(Reuters Health) – Adolescent mothers who are in foster care are more likely to lose custody of their babies than adolescent mothers in different circumstances, a Canadian study suggests.
Researchers examined data from 576 teenage mothers who were in foster care and 5,366 adolescents who were not in care. Overall, foster mothers have lost custody of their babies more than seven times more often than children were two years old, researchers in pediatrics report.
The biggest risk was in the baby's first week of life, when teenage mothers in foster care lose more than 11 times more custody than other mothers, according to the study. Mothers had lost custody three times more frequently in their first years of life, and between their first and second birthdays they were still more than twice as likely to lose custody.
"Separation at or shortly after birth disturbs mother-child attachment, which is critical in the first year of life and improves outcomes for both mother and child," said lead author Elizabeth Wall-Wieler, a researcher at Max Rady College of Medicine the University of Manitoba in Canada.
"Mothers and children are not only able to form secure relationships, but mothers are often traumatized by their loss and coping with things like drug use that make it even harder for them to regain custody and properly educate subsequent children , "Wall-Wieler said by email. "The only real risk that mothers and children live together in foster care is that mothers feel constantly controlled by their social workers and must constantly prove to all that they are able to lose custody of their child."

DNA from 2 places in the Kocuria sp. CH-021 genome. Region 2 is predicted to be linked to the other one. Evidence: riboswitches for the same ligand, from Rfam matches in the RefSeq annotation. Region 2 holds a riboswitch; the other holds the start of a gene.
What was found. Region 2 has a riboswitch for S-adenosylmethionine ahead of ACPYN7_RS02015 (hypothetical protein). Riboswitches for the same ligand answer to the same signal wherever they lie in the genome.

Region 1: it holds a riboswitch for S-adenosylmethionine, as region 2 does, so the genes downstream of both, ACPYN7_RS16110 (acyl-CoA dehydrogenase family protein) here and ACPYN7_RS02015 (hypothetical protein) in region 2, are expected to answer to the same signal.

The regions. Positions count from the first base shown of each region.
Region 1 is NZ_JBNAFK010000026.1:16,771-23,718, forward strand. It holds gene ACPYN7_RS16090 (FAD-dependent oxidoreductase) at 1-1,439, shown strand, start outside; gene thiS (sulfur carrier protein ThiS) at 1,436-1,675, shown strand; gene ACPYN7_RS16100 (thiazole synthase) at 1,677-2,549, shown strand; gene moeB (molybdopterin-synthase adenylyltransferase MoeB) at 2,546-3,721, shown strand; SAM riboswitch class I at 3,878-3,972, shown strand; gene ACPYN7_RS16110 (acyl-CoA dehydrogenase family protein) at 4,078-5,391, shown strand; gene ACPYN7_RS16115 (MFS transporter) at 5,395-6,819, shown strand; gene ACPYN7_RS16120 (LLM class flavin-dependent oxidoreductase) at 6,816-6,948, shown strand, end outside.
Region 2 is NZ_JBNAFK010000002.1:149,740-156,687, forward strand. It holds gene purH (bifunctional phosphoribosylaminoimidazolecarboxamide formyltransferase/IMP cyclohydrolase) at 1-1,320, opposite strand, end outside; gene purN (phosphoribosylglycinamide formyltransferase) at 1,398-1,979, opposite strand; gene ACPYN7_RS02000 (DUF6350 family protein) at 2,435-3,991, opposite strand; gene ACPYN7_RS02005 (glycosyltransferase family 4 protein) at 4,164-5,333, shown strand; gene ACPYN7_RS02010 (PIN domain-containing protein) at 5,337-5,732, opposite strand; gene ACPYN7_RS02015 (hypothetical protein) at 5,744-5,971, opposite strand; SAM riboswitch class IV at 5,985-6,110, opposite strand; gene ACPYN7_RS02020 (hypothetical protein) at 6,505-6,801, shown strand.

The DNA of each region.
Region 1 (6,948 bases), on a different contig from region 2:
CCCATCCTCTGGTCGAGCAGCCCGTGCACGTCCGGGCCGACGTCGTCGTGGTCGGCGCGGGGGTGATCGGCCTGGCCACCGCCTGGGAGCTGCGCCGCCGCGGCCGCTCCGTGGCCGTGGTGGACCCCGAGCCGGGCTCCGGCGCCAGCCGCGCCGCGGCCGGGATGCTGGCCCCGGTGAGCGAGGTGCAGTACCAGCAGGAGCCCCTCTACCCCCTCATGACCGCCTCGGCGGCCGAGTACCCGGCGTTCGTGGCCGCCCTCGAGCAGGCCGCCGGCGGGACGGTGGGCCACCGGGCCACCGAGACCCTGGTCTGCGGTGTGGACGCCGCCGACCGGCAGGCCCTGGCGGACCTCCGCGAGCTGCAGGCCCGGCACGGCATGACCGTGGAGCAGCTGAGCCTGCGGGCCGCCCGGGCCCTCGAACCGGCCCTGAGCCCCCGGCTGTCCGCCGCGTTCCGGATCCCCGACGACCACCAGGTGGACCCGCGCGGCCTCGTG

Foster adolescents are more likely to become teenagers than peers, researchers in pediatrics note.
Compared to teenagers living in other circumstances, young mothers in foster families had more frequent problems with substance abuse, depression, anxiety, attention deficit hyperactivity disorders and suicide attempts in the two years prior to the birth of their first child.
However, mothers in foster families had higher pregnancy rates and started breastfeeding in the hospital soon after their babies were born.
Twenty-five percent of foster mothers had their children taken into custody by the social services in the first week after birth. These mothers, said Wall-Wieler, "did not have the opportunity to raise their child, so the child was not removed for lack of parental skills, but rather as anticipating that they would not care about their child or their lack of resources, to support the mother with her child, "such as not finding a foster home that can support both mother and child.
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And another 7 percent of adolescent mothers in foster care lost custody of their children between their first and second birthday.
As a result, nearly half of teenage mothers in foster care lost custody of babies before their second birthday, compared with about 10 percent of other teenage mothers in the study.
The study was not a controlled experiment to show whether or how life in foster homes leads teens to lose custody of their babies. Researchers also lacked detailed information about why teenage mothers or their children may have been placed in the care of child protection services.
"This was attributed to inadequate parenting – the transmission of abuse and neglect across generations," Dr. Kristine Campbell, author of an accompanying editorial and researcher at the Safe & Healthy Primary Children's Hospital Center in Salt Lake City, Utah.
"I do not think we can overlook the possibility that the many other challenges facing young adults from care (homelessness, poverty, unemployment, and limited educational opportunities) contribute to both educational stress and traits Likelihood of (losing custody of babies.), "Said Campbell by email.
But there are exceptions.
"I definitely see young mothers with a foster family who use every fiber of their being to prevent their children from repeating their childhood experiences," Campbell said.
SOURCE: bit.ly/2zjBjcw Pediatrics, online May 29, 2018.